$D=ℤ{u}_{1}\oplus ℤ{u}_{2}\oplus \cdots \oplus ℤ{u}_{N},\text{ }N\le {n}^{n}.$

We claim that $\left\{{u}_{1},{u}_{2},\cdots ,{u}_{N}\right\}$ is a basis of $\mathbb{E}/ℚ$ . Obviously $\left\{{u}_{1},{u}_{2},\cdots ,{u}_{N}\right\}$ is linearly independent over $ℚ$ . Let $ℚD={\sum }_{1\le i\le N}ℚ{u}_{i}$ . Then $ℚD$ is a ring and $ℚ\subset ℚD\subset \mathbb{E}$ therefore $ℚD$ is a field. Since ${r}_{i}\in D$ for $1\le i\le n$ , by (4) $ℚD=\mathbb{E}$ and $\left\{{u}_{1},{u}_{2},\cdots ,{u}_{N}\right\}$ is a basis of $E/ℚ$ . As $D=ℤ{u}_{1}\oplus ℤ{u}_{2}\oplus \cdots \oplus ℤ{u}_{N}$ ,

$pD=ℤ\left(p{u}_{1}\right)\oplus ℤ\left(p{u}_{2}\right)\oplus \cdots \oplus ℤ\left(p{u}_{N}\right)$

is an ideal of D and

$D/pD=\left\{\stackrel{¯}{{a}_{1}{u}_{1}+{a}_{2}{u}_{2}+\cdots +{a}_{N}{u}_{N}}:0\le {a}_{i}\le p-1\right\}.$

Therefore the $D/pD$ is finite of order ${p}^{N}$ . Let M be a maximal ideal of D containing pD. That is $pD\subset M\subset D$ and $D/M$ is a finite field of characteristic p and so it has a subfield isomorphic to ${ℤ}_{p}=ℤ/pℤ$ which we will identify as ${ℤ}_{p}$ in what follows. As

$D/M\approx \frac{D/pD}{M/pD}$

the order of $D/M$ is ${p}^{m}$ , $1\le m\le N$ . Consider the canonical epimorphism

$\nu :D\to D/M$

whose kernel is M and $pℤ\subset M$ . Therefore $\nu \left(ℤ\right)={ℤ}_{p}$ . We note that as $D=ℤ\left[{r}_{1},{r}_{2},\cdots ,{r}_{n}\right]$ we have for $1\le i\le n$

$\nu \left({r}_{i}\right)={r}_{i}+M=\stackrel{¯}{{r}_{i}},\text{ }\nu \left(D\right)={ℤ}_{p}\left[\stackrel{¯}{{r}_{1}},\stackrel{¯}{{r}_{2}},\cdots ,\stackrel{¯}{{r}_{n}}\right]$

As $\nu$ is an epimorphism we have

$\nu \left(D\right)=D/M={ℤ}_{p}\left[\stackrel{¯}{{r}_{1}},\stackrel{¯}{{r}_{2}},\cdots ,\stackrel{¯}{{r}_{n}}\right]$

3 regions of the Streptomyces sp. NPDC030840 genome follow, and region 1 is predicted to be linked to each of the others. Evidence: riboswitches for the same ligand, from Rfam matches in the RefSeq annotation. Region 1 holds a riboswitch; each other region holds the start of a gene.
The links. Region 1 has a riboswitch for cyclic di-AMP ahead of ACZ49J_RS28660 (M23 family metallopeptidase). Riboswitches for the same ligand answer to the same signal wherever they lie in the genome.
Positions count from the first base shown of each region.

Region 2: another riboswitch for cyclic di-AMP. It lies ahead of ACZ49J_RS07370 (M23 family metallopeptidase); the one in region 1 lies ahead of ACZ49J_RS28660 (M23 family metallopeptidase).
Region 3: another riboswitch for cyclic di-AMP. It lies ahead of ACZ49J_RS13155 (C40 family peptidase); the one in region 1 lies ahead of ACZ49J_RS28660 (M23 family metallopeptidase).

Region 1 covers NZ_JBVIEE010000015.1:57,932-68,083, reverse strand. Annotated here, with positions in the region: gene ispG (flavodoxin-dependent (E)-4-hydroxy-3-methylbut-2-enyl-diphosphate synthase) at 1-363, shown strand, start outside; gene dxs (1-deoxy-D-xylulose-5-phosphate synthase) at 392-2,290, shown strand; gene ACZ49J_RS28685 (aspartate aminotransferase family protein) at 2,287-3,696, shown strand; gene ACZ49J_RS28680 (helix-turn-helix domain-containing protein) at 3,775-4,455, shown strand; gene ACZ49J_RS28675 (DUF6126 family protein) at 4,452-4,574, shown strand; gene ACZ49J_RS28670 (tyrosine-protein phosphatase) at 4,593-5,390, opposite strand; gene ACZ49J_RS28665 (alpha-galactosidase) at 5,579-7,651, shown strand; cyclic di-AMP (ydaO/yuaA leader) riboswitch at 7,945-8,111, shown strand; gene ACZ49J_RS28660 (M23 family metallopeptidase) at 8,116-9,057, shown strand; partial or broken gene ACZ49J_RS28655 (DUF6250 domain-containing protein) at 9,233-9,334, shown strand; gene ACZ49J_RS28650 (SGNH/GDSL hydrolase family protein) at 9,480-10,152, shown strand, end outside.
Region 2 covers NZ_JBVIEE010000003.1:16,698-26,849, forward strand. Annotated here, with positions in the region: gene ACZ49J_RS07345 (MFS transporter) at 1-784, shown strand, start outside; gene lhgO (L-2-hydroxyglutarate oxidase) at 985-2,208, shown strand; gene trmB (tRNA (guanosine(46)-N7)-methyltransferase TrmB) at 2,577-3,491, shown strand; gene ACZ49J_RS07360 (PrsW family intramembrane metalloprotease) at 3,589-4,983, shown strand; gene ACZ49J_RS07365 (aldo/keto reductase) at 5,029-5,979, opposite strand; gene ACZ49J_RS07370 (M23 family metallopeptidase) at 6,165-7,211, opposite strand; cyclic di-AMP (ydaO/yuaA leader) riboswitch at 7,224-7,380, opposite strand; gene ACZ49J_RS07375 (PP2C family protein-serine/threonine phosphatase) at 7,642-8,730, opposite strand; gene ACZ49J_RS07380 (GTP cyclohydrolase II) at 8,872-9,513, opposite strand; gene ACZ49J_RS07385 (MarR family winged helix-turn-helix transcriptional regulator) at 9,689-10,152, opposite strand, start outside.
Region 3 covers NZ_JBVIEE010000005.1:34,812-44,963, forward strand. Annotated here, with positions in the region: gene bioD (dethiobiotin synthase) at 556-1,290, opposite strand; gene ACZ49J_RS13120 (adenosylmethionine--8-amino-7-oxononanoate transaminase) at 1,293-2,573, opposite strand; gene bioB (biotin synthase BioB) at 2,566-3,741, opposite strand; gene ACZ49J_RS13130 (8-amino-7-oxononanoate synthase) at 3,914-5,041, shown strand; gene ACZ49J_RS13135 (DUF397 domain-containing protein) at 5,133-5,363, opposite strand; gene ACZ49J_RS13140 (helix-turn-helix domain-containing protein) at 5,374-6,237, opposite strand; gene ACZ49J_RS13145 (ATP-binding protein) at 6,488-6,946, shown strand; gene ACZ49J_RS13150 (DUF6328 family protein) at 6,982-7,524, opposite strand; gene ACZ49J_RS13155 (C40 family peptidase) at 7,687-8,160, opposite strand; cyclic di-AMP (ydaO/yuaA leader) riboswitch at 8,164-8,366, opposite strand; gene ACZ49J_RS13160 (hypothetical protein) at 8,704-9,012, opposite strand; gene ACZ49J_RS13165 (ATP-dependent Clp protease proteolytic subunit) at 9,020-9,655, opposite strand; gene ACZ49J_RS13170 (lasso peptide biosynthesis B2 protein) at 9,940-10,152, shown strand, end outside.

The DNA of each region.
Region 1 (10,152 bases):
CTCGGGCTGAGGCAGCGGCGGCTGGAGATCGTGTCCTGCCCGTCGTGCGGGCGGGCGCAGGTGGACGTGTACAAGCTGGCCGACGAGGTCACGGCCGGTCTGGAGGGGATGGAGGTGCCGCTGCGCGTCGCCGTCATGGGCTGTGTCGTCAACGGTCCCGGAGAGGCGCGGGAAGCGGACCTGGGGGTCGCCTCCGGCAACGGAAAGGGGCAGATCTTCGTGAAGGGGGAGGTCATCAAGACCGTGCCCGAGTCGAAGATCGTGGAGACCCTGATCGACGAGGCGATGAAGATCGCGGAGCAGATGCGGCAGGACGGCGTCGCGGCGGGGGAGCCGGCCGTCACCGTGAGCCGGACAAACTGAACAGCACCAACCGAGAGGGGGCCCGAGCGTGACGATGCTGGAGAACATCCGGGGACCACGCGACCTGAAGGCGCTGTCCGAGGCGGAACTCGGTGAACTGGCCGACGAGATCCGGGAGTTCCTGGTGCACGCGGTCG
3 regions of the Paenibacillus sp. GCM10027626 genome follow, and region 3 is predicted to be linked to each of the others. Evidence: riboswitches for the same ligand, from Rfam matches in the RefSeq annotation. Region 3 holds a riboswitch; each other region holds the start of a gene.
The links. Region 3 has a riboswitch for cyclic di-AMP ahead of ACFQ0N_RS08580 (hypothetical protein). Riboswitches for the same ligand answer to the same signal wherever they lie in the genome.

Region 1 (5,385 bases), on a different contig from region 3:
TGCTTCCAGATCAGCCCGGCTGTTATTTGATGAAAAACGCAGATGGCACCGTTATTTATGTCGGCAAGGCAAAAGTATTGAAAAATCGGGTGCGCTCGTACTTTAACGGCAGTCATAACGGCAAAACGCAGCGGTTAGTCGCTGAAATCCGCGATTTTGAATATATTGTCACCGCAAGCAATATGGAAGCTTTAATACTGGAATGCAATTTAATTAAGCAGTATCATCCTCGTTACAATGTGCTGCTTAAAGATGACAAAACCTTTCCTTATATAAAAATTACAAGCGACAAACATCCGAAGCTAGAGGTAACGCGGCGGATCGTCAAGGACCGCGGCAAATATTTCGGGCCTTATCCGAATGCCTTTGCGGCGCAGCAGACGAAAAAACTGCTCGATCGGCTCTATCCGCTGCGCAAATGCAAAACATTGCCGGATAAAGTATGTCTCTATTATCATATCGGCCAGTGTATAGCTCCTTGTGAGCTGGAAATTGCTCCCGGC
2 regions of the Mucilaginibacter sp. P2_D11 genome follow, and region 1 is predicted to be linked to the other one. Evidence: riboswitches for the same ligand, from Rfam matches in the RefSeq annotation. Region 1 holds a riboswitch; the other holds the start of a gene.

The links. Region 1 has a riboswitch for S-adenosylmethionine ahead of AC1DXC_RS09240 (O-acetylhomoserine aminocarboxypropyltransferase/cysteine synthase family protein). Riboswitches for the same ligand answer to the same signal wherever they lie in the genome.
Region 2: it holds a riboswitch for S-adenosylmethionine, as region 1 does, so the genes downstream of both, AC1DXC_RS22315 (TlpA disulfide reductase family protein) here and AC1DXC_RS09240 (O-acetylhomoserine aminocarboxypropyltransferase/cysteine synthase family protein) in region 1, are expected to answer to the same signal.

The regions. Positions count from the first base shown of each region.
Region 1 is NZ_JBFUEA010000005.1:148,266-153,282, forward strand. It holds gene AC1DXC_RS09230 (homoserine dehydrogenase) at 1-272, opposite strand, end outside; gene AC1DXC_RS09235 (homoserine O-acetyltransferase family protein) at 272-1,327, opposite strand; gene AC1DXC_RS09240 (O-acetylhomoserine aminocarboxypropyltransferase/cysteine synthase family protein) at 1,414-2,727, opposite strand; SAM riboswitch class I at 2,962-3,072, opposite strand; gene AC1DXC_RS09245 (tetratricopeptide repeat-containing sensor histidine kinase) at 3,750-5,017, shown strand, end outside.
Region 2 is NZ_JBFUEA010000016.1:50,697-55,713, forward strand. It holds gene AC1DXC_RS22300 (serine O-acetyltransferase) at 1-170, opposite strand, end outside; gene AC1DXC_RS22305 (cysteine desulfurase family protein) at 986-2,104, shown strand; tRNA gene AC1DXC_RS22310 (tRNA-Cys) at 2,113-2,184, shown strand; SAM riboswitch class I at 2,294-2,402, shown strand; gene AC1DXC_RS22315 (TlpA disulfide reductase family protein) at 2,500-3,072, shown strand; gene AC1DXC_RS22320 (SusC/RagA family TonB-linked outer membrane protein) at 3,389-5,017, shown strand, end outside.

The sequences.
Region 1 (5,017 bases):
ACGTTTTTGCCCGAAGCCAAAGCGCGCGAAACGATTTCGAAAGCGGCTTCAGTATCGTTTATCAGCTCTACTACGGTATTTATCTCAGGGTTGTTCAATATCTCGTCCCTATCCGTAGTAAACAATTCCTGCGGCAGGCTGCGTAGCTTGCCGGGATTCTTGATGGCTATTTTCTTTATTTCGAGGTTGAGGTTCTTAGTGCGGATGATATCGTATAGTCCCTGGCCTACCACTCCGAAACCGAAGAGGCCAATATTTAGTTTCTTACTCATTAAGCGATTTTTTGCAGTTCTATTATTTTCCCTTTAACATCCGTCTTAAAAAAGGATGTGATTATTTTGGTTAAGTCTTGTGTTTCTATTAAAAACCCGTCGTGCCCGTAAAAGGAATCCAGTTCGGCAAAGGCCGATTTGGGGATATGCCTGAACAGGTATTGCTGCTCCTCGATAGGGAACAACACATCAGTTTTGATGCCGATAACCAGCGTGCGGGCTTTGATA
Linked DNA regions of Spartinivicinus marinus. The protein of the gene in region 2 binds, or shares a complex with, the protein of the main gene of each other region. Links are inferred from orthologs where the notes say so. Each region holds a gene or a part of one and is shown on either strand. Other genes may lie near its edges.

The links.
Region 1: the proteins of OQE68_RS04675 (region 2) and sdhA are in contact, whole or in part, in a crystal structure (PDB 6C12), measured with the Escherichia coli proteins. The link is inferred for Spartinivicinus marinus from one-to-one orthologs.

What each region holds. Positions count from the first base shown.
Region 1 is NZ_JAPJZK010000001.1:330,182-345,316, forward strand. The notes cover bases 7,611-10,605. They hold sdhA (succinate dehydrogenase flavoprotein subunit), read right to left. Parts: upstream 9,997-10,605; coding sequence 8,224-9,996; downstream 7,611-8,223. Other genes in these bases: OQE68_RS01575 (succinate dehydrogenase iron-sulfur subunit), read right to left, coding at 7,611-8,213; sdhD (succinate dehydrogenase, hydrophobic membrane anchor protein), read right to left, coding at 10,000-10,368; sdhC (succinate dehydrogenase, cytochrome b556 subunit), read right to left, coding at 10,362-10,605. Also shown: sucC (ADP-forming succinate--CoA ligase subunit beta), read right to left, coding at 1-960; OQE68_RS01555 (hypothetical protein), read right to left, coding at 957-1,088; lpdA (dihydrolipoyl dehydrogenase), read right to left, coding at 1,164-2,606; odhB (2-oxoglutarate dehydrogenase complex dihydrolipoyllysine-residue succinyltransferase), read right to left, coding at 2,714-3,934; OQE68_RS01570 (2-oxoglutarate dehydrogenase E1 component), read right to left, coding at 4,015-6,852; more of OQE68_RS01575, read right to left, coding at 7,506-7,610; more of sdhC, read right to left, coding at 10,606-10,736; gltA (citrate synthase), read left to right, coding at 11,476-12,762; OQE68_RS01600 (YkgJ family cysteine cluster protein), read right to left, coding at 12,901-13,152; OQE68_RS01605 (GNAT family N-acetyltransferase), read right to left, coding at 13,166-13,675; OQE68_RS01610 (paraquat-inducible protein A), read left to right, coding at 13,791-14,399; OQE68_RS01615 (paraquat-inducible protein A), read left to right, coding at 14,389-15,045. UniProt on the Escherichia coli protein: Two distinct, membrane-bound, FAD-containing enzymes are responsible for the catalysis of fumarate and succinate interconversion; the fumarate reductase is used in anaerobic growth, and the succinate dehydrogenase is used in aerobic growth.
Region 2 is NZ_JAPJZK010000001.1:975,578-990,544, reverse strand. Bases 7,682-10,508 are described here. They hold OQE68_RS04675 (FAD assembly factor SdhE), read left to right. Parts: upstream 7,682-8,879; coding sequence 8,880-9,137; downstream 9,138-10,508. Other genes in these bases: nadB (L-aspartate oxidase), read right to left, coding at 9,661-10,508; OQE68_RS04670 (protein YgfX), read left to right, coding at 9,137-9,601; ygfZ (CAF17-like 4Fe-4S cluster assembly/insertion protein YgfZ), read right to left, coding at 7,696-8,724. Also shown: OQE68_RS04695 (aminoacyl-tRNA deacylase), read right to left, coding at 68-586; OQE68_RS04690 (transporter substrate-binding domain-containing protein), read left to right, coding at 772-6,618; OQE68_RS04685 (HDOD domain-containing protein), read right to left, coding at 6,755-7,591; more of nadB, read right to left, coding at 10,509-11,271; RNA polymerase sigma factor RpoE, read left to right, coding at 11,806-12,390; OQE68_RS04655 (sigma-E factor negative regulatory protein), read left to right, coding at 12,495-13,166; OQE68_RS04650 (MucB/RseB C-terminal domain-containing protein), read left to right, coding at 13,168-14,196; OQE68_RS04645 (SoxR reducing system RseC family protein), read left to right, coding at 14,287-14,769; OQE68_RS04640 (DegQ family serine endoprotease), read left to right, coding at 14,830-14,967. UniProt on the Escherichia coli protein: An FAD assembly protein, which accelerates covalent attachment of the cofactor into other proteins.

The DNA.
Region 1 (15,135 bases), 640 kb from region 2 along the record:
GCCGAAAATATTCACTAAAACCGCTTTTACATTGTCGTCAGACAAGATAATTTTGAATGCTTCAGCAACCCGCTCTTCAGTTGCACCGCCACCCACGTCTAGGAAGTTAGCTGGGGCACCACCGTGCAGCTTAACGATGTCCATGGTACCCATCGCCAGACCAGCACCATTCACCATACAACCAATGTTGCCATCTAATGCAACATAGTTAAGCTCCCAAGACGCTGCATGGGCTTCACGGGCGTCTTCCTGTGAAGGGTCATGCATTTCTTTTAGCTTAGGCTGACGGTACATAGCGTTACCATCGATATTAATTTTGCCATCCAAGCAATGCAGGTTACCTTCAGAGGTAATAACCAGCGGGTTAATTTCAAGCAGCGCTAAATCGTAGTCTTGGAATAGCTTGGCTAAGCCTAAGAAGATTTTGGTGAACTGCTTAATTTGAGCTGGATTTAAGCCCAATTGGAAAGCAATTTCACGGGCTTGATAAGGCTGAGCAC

is a splitting field of ${f}_{p}\left(x\right)$ over ${ℤ}_{p}$ . As both $D/M$ and ${\mathbb{E}}_{p}$ are splitting fields of ${f}_{p}\left(x\right)$ over ${ℤ}_{p}$ they are isomorphic. Let

$\varphi :D/M\to {ℤ}_{p}$

be such an isomorphism. Then $\psi =\varphi \cdot \nu$ is a homomorphism of D onto ${\mathbb{E}}_{p}$ .

2) Let $\psi :D\to {\mathbb{E}}_{p}$ be a homomorphism. So $\psi \left(1\right)=1$ . As $ℤ\subset D$ , and ${\mathbb{E}}_{p}$ has characteristic p, $\psi \left(p\right)=0$ , so $\psi \left(ℤ\right)={ℤ}_{p}\subset {\mathbb{E}}_{p}$ . $\psi$ can be extended to a homomorphism of the polynomial rings $D\left[x\right]\to {\mathbb{E}}_{p}\left[x\right]$ . Under this mapping $f\left(x\right)\to {f}_{p}\left(x\right)$ . As

$f\left(x\right)=\left(x-{r}_{1}\right)\left(x-{r}_{2}\right)\cdots \left(x-{r}_{n}\right)$

$\psi \left(f\left(x\right)\right)={f}_{p}\left(x\right)=\left(x-\psi \left({r}_{1}\right)\right)\left(x-\psi \left({r}_{2}\right)\right)\cdots \left(x-\psi \left({r}_{n}\right)\right),$

$\psi \left({r}_{i}\right),1\le i\le n$ are the roots of the ${f}_{p}\left(x\right)$ in ${\mathbb{E}}_{p}$ and therefore the restriction of $\psi$ to R

${\psi }_{|R}:\left\{{r}_{1},{r}_{2},\cdots ,{r}_{n}\right\}\to \left\{\stackrel{¯}{{r}_{1}},\stackrel{¯}{{r}_{2}},\cdots ,\stackrel{¯}{{r}_{n}}\right\}$

is a bijection of the set R of roots of $f\left(x\right)$ in $\mathbb{E}$ to the set ${R}_{p}$ of the roots of ${f}_{p}\left(x\right)$ in ${\mathbb{E}}_{p}$ .